If a patient or their insurance provider should need any clarification from Dr. Havranek’s office, please contact us at 210-615-8308. We are happy to assist with any insurance questions.

What is the difference between upper endoscopy and a colonoscopy?

Upper endoscopy allows the gastroenterologist to evaluate the esophagus, stomach and first 2-3 feet of small bowel. Colonoscopy is used to examine the lining of the colon.

The exams use different devices and insertion points. The endoscope device used in the EGD exam is inserted thru the patient’s mouth. A similar device called a colonoscope is used in a colonoscopy and inserted thru the anus. Its not uncommon to have both procedures done during the same visit.

What to expect the day of upper endoscopy procedure?

Patients will be asked to arrive at the endoscopy center at least one hour prior to their scheduled exam time. This will allow the nurses and anesthesia providers to go over everything with them in detail and go through their health and medical history so that we can keep them as safe as possible.

Prior to the exam, the nurses will answer any questions a patient may have. They will place an IV in a vein in the patients arm so that they can be given fluids and medications during the exam.

Also, Dr. Havranek will spend time going over things and discussing any questions the patient may have as well prior to the start of the exam.

The anesthesia provider will then give some medication through the IV to make you safe and sleepy. You will be asleep enough that you will not be aware the exam is being done and will feel no discomfort but awake enough that you are breathing on your own. The sedation wears off quickly and you will be awake a few minutes later in the recovery room.

After the exam, the patient will then be taken to the recovery room where a different set of nurses will monitor them closely until they are fully awake. Dr. Havranek will go over the results of the EGD exam with the patient before they leave the endoscopy center and copies of the pictures and reports will be given to the patient and will be sent to the patient’s primary care physician as well if needed.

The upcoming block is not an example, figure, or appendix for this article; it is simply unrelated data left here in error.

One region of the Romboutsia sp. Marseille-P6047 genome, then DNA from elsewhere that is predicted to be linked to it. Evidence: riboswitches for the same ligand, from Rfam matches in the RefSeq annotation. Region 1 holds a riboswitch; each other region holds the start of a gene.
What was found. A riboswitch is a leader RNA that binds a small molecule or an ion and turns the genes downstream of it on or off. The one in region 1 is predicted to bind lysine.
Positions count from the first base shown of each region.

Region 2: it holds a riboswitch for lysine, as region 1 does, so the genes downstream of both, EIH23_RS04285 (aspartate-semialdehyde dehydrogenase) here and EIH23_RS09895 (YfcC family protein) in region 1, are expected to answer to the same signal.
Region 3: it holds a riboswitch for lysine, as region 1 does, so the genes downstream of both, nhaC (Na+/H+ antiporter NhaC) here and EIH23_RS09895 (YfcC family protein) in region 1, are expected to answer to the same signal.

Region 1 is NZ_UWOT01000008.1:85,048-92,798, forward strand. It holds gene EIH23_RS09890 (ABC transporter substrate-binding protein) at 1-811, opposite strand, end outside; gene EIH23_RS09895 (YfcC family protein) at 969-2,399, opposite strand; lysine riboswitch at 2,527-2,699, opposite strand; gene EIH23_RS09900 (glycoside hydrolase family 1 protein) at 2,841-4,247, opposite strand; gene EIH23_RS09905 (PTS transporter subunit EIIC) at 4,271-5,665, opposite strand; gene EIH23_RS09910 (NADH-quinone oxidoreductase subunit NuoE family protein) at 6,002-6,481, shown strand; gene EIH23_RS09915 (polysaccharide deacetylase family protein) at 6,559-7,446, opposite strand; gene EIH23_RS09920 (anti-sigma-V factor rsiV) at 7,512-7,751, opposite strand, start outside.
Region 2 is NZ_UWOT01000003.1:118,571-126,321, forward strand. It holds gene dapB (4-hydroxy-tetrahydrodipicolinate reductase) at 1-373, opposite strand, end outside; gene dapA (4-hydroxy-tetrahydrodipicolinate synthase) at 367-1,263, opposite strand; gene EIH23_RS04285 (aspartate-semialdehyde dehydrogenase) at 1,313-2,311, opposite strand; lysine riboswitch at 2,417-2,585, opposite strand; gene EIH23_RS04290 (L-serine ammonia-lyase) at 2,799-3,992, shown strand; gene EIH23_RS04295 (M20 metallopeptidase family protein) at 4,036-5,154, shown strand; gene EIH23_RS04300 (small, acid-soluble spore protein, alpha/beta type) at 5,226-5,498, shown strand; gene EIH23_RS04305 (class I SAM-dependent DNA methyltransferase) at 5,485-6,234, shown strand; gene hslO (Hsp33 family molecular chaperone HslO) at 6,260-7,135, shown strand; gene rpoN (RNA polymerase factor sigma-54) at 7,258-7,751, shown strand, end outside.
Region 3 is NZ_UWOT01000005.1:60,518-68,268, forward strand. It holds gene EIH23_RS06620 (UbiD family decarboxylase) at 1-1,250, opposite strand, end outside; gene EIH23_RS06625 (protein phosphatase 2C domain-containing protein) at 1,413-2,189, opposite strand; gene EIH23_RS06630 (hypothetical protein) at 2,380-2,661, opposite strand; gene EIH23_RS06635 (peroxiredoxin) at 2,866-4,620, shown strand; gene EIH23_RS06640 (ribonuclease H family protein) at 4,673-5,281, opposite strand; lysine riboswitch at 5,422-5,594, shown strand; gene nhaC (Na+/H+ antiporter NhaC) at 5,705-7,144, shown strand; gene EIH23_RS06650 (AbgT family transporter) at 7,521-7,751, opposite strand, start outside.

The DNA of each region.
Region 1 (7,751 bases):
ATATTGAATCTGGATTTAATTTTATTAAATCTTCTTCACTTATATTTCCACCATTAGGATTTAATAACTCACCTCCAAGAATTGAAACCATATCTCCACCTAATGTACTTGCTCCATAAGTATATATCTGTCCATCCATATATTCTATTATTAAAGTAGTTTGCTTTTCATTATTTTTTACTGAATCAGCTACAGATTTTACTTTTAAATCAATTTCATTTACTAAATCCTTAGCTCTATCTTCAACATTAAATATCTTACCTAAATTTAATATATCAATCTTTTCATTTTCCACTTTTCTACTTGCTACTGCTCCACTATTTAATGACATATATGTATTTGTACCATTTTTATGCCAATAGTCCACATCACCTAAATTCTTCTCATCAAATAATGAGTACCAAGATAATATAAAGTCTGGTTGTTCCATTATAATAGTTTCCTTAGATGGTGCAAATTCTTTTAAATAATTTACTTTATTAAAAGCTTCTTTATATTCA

Are you awake during endoscopy procedure?

No. Patients will be given medications thru an IV so that they will be comfortable and sleep thru the exam. The anesthesia provider stands by your side during the entire exam to make sure you are safe and comfortable. You will be asleep enough that you will not feel a thing or even be aware the exam is happening, but awake enough that you are breathing on your own.

Does endoscopy procedure hurt?

The endoscopy is not started until you are fully asleep and comfortable – you should not feel a thing. Afterwards, a patient may have a sore throat or feel bloated, although this is very rare and most patients don’t feel a thing. If you do have sore throat or bloating afterwards, these symptoms are normal and should dissipate within 24 hours. If they do not go away, please call your doctor.

Can you eat before endoscopy procedure?